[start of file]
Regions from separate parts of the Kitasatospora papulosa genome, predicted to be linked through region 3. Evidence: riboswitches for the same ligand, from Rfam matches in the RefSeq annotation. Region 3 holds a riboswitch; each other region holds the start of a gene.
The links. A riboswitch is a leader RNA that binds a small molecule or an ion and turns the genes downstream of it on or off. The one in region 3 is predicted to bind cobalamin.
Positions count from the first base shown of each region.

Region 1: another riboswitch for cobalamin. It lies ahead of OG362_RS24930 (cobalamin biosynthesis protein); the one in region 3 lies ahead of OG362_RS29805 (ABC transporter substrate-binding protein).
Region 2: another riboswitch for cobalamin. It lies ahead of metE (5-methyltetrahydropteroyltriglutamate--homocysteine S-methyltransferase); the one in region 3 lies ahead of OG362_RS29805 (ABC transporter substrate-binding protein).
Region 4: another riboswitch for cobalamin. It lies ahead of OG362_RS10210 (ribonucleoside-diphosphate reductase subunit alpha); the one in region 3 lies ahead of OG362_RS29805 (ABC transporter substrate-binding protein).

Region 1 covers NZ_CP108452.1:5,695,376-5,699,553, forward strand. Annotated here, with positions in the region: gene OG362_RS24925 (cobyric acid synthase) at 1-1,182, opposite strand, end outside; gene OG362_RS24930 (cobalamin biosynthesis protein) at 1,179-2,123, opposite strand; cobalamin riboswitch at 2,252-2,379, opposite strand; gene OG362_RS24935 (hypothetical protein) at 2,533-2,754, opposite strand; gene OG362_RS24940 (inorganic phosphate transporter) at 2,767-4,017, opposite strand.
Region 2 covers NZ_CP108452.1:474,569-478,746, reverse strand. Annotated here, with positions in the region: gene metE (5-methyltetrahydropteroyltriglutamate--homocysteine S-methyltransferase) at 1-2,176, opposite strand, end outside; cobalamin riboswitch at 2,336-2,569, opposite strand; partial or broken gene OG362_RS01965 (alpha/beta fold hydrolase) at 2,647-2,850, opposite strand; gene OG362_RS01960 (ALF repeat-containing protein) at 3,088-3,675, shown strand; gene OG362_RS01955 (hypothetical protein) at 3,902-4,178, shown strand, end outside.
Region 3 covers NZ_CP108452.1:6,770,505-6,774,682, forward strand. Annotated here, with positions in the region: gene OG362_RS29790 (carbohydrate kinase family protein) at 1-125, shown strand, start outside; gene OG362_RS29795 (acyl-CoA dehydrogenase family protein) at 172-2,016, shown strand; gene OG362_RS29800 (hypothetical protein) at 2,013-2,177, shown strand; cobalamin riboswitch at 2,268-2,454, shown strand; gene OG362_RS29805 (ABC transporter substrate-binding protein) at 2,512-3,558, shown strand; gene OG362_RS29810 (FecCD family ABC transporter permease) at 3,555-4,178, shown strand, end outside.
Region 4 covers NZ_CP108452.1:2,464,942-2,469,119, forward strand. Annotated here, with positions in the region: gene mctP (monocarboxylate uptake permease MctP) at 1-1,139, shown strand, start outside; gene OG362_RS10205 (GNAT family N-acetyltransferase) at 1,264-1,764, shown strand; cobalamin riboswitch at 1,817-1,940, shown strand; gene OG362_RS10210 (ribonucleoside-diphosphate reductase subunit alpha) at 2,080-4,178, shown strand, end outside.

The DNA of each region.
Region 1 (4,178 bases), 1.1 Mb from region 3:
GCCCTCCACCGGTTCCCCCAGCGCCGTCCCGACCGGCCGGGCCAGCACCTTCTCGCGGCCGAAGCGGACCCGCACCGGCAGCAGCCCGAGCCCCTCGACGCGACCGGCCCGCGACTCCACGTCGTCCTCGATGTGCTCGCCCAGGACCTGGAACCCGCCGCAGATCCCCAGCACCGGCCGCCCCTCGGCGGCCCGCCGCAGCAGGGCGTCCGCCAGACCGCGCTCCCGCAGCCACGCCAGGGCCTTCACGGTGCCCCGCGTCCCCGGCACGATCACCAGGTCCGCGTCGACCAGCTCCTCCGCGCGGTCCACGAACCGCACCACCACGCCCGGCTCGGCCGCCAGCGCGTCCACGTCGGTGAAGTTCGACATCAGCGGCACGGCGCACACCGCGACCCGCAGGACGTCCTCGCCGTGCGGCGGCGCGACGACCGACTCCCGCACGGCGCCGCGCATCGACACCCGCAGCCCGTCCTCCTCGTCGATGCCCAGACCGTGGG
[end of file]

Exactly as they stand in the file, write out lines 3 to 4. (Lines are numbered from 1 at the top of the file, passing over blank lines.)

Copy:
Positions count from the first base shown of each region.

Region 1: another riboswitch for cobalamin. It lies ahead of OG362_RS24930 (cobalamin biosynthesis protein); the one in region 3 lies ahead of OG362_RS29805 (ABC transporter substrate-binding protein).